Bear with me. I know I’m a little late in talking about Michael Jackson and what he means to me. To be honest I didn’t think I could bear in adding my voice to this sad chorus, sad because of his death but also, to be one of many who thinks a celebrity actually meant something to me.
But I am finding that I feel a great sense of loss in his death. Is it stupid to say that I miss him? I never met him. His Encino home, where he grew up after he came to California, is a few blocks from mine. As you’ll see in a previous post, his house was decorated with heaps of flowers and stuffed animals from fans, mine being among them.
And now the city has demanded that life in Encino return to some form of normalcy; the streets are no longer closed off, “NO TRESPASSING” signs are stamped across the Jackson home, and all of the flowers and memorials are gone.
I’m not ready for us to carry on as usual.
Yes — I really miss Michael Jackson that much.
MJ, I’m sorry I wasn’t the best fan. I should have defended you more. In 10th grade, my best friend Simone and I were the only people who would stand up for you, but it wasn’t enough. I remember during English class we somehow started talking about you, and everyone made comments about how weird you were for bleaching your skin and changing your face, and I said, “He has a disease.” Simone said that you had vitiligo and I said, “But it’s more than that. He clearly has body dismorphic disorder. How could you blame him? He grew up with his father telling him he was ugly and calling him ‘big nose’. And look at his nose now. You think there’s a connection?” (However, MJ, I will stand by my opinion that, “You Rock My World” was just a rehash of your earlier, better tunes. It’s a fun song, yes, but it’s not your best BB.)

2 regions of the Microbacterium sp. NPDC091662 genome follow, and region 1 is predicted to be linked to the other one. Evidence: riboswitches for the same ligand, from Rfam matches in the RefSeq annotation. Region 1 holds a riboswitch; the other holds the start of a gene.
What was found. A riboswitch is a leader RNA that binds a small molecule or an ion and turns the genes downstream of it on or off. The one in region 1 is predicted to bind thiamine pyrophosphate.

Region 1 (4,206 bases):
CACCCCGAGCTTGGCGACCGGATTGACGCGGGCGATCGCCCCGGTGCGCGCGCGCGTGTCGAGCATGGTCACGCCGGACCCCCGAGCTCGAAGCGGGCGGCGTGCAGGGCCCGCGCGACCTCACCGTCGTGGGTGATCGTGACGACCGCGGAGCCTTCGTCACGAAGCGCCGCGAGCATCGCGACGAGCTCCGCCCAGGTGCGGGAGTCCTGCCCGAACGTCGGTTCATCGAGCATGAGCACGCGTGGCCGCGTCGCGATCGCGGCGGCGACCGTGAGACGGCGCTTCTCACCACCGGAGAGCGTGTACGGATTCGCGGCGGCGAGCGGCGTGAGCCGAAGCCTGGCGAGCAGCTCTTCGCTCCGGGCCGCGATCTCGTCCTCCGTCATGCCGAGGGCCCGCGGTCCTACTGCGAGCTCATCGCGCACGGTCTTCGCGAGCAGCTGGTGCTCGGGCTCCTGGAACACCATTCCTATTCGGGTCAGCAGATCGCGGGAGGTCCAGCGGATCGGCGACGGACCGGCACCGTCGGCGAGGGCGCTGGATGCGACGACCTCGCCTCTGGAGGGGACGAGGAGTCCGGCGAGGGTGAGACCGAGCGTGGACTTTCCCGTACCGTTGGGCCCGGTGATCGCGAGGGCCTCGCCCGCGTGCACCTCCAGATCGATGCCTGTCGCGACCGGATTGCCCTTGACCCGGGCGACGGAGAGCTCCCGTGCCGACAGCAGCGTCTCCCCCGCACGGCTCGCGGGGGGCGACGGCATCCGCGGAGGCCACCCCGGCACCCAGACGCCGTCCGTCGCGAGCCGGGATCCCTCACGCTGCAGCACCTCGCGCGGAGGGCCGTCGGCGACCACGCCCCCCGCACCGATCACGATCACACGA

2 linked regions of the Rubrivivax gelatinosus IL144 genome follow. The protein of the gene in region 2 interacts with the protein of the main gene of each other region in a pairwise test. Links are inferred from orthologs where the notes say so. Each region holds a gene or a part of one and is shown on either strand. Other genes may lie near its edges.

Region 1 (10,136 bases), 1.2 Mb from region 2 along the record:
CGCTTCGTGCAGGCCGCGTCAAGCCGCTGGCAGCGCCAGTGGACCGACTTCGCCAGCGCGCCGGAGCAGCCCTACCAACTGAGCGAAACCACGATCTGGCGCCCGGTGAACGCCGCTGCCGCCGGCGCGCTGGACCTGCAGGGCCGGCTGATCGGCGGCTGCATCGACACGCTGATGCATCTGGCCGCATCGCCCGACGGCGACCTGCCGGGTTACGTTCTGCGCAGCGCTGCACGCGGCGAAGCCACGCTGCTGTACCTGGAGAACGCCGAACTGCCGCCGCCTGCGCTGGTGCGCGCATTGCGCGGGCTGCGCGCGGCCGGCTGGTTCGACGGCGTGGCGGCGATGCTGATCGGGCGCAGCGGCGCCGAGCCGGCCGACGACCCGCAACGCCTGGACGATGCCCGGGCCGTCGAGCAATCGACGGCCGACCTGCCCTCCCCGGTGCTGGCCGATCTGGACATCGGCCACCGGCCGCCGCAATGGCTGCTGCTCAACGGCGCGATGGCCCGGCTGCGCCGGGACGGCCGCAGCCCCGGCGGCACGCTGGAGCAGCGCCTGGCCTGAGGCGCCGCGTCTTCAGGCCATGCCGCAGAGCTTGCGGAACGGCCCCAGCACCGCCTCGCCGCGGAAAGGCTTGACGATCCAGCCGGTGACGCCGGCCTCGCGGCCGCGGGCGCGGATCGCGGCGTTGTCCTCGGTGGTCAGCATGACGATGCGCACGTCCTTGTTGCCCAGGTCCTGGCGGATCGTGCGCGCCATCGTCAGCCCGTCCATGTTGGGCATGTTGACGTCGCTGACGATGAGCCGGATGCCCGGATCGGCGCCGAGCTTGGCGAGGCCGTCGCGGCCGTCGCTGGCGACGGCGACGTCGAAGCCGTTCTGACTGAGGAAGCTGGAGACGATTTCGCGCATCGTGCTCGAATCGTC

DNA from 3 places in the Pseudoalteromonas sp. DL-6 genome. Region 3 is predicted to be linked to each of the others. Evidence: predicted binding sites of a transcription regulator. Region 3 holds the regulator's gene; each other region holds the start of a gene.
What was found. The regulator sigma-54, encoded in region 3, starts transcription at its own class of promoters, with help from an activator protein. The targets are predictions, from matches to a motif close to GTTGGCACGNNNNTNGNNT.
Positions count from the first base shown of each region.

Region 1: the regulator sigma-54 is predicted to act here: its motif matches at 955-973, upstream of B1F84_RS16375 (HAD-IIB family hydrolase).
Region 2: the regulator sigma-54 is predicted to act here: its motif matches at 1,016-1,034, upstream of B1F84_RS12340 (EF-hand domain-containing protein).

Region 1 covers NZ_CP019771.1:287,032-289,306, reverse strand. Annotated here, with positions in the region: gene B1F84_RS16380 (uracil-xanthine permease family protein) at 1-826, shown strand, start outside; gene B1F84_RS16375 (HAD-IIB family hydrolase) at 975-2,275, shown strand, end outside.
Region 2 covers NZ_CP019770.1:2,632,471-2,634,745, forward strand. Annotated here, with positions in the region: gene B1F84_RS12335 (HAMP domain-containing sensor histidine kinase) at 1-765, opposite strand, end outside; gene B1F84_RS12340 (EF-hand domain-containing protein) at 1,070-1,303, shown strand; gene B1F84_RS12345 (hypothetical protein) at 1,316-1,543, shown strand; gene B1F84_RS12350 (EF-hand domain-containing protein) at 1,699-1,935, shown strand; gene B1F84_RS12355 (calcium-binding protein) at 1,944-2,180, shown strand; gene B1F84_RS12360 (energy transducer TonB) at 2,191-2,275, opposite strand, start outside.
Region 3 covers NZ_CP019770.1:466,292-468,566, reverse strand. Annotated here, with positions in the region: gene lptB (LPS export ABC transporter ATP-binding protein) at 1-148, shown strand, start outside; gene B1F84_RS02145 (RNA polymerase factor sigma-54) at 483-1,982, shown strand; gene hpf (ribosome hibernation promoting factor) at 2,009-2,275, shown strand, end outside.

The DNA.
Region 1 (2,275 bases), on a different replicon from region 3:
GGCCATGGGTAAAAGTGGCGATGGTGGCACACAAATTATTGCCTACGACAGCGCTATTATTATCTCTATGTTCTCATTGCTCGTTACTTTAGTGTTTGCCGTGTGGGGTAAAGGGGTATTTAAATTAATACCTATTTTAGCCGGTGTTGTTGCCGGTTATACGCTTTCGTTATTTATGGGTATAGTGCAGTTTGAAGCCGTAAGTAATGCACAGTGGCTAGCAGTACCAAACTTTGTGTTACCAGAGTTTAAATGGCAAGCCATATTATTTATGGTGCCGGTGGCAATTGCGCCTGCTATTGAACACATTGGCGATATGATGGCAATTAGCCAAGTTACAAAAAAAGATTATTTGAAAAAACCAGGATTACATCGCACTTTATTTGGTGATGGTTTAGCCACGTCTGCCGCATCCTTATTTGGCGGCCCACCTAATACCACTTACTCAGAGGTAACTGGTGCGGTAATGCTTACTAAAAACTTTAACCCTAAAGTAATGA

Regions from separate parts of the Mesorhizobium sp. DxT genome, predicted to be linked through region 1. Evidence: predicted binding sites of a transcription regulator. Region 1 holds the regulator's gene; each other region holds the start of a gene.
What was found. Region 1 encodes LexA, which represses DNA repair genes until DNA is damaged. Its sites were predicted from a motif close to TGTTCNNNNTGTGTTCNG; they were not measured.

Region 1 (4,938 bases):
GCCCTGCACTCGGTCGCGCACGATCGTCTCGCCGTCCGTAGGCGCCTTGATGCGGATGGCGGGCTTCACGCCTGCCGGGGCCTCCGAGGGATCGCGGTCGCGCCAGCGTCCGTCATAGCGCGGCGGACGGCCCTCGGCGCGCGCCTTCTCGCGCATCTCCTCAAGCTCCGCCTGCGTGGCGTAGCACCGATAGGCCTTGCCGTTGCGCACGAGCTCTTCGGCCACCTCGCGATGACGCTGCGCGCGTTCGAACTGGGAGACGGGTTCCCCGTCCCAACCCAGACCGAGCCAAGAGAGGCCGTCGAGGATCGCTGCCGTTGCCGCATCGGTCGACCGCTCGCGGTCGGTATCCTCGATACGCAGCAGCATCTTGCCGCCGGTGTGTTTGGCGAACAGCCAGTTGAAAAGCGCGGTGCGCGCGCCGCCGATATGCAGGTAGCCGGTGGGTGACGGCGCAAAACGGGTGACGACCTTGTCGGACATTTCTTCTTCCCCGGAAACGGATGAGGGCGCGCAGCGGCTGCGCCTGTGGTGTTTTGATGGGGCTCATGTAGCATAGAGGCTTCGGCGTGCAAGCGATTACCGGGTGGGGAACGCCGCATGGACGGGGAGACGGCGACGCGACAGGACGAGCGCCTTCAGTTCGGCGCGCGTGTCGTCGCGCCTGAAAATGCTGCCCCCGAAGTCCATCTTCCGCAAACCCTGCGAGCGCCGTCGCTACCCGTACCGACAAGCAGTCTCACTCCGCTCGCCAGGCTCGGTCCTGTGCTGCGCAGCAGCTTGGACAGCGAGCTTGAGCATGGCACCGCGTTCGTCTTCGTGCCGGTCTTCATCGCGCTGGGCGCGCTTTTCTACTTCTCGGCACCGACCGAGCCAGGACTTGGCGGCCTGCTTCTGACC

In 3rd or 4th grade, whenever it was that your Free Willy “Will You Be There” song became wildly popular, my friends and I decided to stage a dance to it and perform it for the talent show. We rehearsed all weekend, but come time for our audition, our friend Ayra let loose the word “hell” which in 3rd grade is a HUGE curse word and from there our dance fell apart. Looking back, it wasn’t a dance so much as it was us running around the stage, leaping occasionally, looking like crazed leprechauns, but we thought it was good. We loved you. (Needless to say, we did not make the cut for the talent show that year.)
When I was 6 or so, whenever “Bad” came out (my concept of time is shoddy to say the least) I would dress up as you, one glove and all, and lyp-synched your songs for my family. Looking back, again, it was embarrassing beyond belief but I thought I was bad and shamone.
When my mom was pregnant with me my dad took her to see you play at Dodger Stadium.
My point is, MJ, that I’ve grown up with you, and I guess I never really thought that you could die. You were like Coca-Cola or breakfast cereal — an eternal, American, childhood staple. I miss you and I should have been better. But because of the amazing person that you truly were, beyond the so called “weirdness” and masks and the Neverland, you would have forgiven me.
(BTW the title of this post is shamelessly lifted from “On Michael Jackson”, a book by one of my former Eugene Lang/New School professors, Margo Jefferson. I wish I knew what Margo thought of his death.)